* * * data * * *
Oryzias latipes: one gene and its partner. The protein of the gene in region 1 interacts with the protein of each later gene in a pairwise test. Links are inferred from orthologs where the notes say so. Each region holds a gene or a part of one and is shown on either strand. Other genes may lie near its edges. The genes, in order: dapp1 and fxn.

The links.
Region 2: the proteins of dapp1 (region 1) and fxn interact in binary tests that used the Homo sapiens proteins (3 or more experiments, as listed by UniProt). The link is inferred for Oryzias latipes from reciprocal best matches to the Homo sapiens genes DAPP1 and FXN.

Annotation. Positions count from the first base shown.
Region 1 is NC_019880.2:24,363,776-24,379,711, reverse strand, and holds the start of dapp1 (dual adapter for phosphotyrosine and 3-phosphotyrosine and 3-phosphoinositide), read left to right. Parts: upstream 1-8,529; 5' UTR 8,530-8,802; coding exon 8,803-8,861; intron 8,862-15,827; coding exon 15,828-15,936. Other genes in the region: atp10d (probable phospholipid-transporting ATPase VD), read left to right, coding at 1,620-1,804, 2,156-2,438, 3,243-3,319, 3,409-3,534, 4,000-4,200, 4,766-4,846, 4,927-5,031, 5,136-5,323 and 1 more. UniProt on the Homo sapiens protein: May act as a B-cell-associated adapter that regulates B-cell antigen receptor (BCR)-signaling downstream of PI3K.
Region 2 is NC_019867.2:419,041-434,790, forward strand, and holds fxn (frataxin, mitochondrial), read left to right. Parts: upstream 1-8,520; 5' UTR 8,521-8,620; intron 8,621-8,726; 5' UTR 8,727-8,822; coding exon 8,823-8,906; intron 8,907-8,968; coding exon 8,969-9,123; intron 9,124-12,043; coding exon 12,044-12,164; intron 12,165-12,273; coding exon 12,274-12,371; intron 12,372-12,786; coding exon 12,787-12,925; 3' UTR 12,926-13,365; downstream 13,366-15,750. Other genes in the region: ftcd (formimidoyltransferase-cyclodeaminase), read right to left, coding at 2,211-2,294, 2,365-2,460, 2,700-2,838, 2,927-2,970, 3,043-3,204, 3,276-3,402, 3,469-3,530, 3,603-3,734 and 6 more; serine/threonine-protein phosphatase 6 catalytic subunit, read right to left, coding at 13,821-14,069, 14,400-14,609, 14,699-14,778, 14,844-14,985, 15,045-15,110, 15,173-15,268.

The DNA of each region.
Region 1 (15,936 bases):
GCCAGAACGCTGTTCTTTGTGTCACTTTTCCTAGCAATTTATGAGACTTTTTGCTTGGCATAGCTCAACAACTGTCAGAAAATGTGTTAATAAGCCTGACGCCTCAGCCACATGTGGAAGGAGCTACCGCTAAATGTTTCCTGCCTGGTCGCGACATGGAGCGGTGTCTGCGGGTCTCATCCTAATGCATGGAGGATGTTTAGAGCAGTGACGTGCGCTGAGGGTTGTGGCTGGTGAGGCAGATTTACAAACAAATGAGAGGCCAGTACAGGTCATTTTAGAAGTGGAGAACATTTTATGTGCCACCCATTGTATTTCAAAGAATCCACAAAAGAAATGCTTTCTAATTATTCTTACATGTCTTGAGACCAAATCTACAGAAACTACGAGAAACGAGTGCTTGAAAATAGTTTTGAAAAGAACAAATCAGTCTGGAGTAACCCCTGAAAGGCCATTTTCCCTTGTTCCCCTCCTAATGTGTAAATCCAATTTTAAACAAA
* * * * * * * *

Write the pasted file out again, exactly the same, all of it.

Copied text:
Oryzias latipes: one gene and its partner. The protein of the gene in region 1 interacts with the protein of each later gene in a pairwise test. Links are inferred from orthologs where the notes say so. Each region holds a gene or a part of one and is shown on either strand. Other genes may lie near its edges. The genes, in order: dapp1 and fxn.

The links.
Region 2: the proteins of dapp1 (region 1) and fxn interact in binary tests that used the Homo sapiens proteins (3 or more experiments, as listed by UniProt). The link is inferred for Oryzias latipes from reciprocal best matches to the Homo sapiens genes DAPP1 and FXN.

Annotation. Positions count from the first base shown.
Region 1 is NC_019880.2:24,363,776-24,379,711, reverse strand, and holds the start of dapp1 (dual adapter for phosphotyrosine and 3-phosphotyrosine and 3-phosphoinositide), read left to right. Parts: upstream 1-8,529; 5' UTR 8,530-8,802; coding exon 8,803-8,861; intron 8,862-15,827; coding exon 15,828-15,936. Other genes in the region: atp10d (probable phospholipid-transporting ATPase VD), read left to right, coding at 1,620-1,804, 2,156-2,438, 3,243-3,319, 3,409-3,534, 4,000-4,200, 4,766-4,846, 4,927-5,031, 5,136-5,323 and 1 more. UniProt on the Homo sapiens protein: May act as a B-cell-associated adapter that regulates B-cell antigen receptor (BCR)-signaling downstream of PI3K.
Region 2 is NC_019867.2:419,041-434,790, forward strand, and holds fxn (frataxin, mitochondrial), read left to right. Parts: upstream 1-8,520; 5' UTR 8,521-8,620; intron 8,621-8,726; 5' UTR 8,727-8,822; coding exon 8,823-8,906; intron 8,907-8,968; coding exon 8,969-9,123; intron 9,124-12,043; coding exon 12,044-12,164; intron 12,165-12,273; coding exon 12,274-12,371; intron 12,372-12,786; coding exon 12,787-12,925; 3' UTR 12,926-13,365; downstream 13,366-15,750. Other genes in the region: ftcd (formimidoyltransferase-cyclodeaminase), read right to left, coding at 2,211-2,294, 2,365-2,460, 2,700-2,838, 2,927-2,970, 3,043-3,204, 3,276-3,402, 3,469-3,530, 3,603-3,734 and 6 more; serine/threonine-protein phosphatase 6 catalytic subunit, read right to left, coding at 13,821-14,069, 14,400-14,609, 14,699-14,778, 14,844-14,985, 15,045-15,110, 15,173-15,268.

The DNA of each region.
Region 1 (15,936 bases):
GCCAGAACGCTGTTCTTTGTGTCACTTTTCCTAGCAATTTATGAGACTTTTTGCTTGGCATAGCTCAACAACTGTCAGAAAATGTGTTAATAAGCCTGACGCCTCAGCCACATGTGGAAGGAGCTACCGCTAAATGTTTCCTGCCTGGTCGCGACATGGAGCGGTGTCTGCGGGTCTCATCCTAATGCATGGAGGATGTTTAGAGCAGTGACGTGCGCTGAGGGTTGTGGCTGGTGAGGCAGATTTACAAACAAATGAGAGGCCAGTACAGGTCATTTTAGAAGTGGAGAACATTTTATGTGCCACCCATTGTATTTCAAAGAATCCACAAAAGAAATGCTTTCTAATTATTCTTACATGTCTTGAGACCAAATCTACAGAAACTACGAGAAACGAGTGCTTGAAAATAGTTTTGAAAAGAACAAATCAGTCTGGAGTAACCCCTGAAAGGCCATTTTCCCTTGTTCCCCTCCTAATGTGTAAATCCAATTTTAAACAAA